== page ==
Sunday 16th produced a count of 3000 Redwing in Newport, 500 in Staffordshire and 400 in North Yorkshire. An late Garden Warbler was on the Isle of Man, an Osprey in Swindon, 20 Swallows in Dorset and 18 on the Isle of Wight and 40 House Martins in Dorset.
Tuesday saw a late Tree Pipit recorded in Merseyside. Winter thrushes continue to arrive, along with smaller numbers of Brambling.

14/10/05 .Finches have been moving in good numbers of the last few days, particularly Goldfinch, Siskin and Redpoll.
Dungesness Bird Observatory 13th October 2005 :-
"Despite early morning rain and overcast skies all day only small numbers of migrants were grounded and a few passed through overhead. The best of the grounded migrants were five Wheatears, nine Blackcaps, 17 Chiffchaffs, 27 Goldcrests and six Firecrests whilst visible migrants included 40 House Martins, 22 Tree Sparrows, 95 Chaffinch, two Bramblings, 370 Goldfinches, 290 Siskins, 20 Redpolls and 40 Reed Buntings"
Of particular interest, is the large number of 'continental' Coal Tits they have recorded, with up to 100 on 7th October and 60 on 8th. These are of the race ater and tend to show steely blue-grey mantles.

12/10/05 Over the last week there has been an exceptional arrival of Yellow-browed Warblers on the east coast, with smaller numbers found on the south and west coast too. Cape Clear in Ireland recorded 12 on 8 October and a staggering 33 Firecrest on the 5 October!
Many people have also recorded Jays on the move. At this time of year, Jays make local movements looking for acorns and can often be seen in small flocks. Sometimes larger numbers are seen and it throw up the question of whether these are migrants or not. A sighting from Burton Bradstock in Dorset on October 11, made by birdwatchers carrying out visible migration counts reported the following:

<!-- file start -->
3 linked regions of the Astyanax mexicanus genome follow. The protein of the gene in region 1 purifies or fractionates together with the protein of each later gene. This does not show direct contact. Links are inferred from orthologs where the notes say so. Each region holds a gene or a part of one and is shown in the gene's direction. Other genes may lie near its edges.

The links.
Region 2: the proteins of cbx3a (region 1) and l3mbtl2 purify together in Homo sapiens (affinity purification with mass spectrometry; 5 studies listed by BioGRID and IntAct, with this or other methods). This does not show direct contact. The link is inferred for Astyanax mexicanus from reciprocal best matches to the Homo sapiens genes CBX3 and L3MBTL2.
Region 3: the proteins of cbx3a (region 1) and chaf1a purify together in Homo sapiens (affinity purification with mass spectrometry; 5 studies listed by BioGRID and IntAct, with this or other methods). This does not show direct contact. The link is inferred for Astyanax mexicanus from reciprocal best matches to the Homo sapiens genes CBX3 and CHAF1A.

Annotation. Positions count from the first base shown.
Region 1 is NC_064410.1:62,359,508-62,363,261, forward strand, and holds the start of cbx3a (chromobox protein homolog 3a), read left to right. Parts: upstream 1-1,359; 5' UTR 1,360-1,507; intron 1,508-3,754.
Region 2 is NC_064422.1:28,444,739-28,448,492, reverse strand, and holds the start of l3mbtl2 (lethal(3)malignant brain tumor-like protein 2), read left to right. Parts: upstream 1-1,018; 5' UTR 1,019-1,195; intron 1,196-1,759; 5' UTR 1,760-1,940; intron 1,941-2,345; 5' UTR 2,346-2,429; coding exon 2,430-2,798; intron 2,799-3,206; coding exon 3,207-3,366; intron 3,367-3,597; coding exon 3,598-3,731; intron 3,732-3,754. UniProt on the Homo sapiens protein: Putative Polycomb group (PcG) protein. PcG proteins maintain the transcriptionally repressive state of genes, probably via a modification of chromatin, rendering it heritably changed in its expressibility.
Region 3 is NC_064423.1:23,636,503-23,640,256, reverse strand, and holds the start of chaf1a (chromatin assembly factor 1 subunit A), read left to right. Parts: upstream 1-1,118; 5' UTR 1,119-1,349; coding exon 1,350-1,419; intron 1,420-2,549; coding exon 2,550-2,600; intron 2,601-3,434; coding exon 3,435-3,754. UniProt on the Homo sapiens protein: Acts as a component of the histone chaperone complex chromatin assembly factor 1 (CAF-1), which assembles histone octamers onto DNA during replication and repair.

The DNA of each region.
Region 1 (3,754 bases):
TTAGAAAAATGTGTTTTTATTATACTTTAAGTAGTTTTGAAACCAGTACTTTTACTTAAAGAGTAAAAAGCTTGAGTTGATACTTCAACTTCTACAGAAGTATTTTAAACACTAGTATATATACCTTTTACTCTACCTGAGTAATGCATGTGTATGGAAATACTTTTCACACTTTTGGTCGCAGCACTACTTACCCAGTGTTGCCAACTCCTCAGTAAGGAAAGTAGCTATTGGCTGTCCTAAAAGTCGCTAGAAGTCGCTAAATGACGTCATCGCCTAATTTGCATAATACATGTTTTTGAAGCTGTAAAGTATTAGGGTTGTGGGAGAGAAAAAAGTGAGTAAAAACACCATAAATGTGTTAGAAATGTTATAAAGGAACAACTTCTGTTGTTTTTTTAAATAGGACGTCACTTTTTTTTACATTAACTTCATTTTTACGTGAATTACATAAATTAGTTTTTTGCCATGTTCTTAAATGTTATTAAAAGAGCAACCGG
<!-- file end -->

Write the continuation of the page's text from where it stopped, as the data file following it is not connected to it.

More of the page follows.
"The highlight of the overhead movement however was not the single Golden Plover or the Grey Heron, but the extraordinary sight of flocks of Jays flying in off the sea, the flock was very high - over 50 counted!".
05/10/05 With the persistent westerly airflow over the last week, the BTO received many seawatching records of interest. Some highlights submitted included 2 Balearic Shearwaters, 3 Pomarine Skuas and 1,080 Gannet in Cornwall (1 October), 79 Leach’s Storm-petrels and a Great Northern Diver on the Western Isles (1 October), a Long-tailed and a Pomarine Skua in Kent (2 October), and Grey Phalaropes in Ceredigion and Isle of Man (both on 1 October) and Merseyside (3 October).
A flock of 5,000 Pink-footed Geese in East Lothian (and 4,000 in Norfolk) Other goose arrivals included 600 Pale-bellied Brent Geese in Dublin (2 October) with only 20 Dark-bellied Brent Geese in Lincolnshire (2 October)

30/09/05 It's been an exciting few days with birds turning up from all directions. From the west, nearctic vagrants have been found in the south-west and northern isles, such as Blackpoll Warbler on the Isles of Scilly and Veery on Shetland. From the east, Yellow-browed Warblers, Barred Warblers and Common Rosefinches have arrived. There has also been good passage from Iceland, with a good arrival of Pink-footed Geese and Meadow Pipits.

Summer migrants continue to be seen, mostly in the southern half of Britain and Ireland. A Wheatear in Moray on the 27th was still far north.
Highlights from Tuesday (27th) include Fieldfares in Lincs (1) and Northants (12), 200 Swallows in Kent, Jack Snipe in Lincs and Hobby in Herts and Bucks.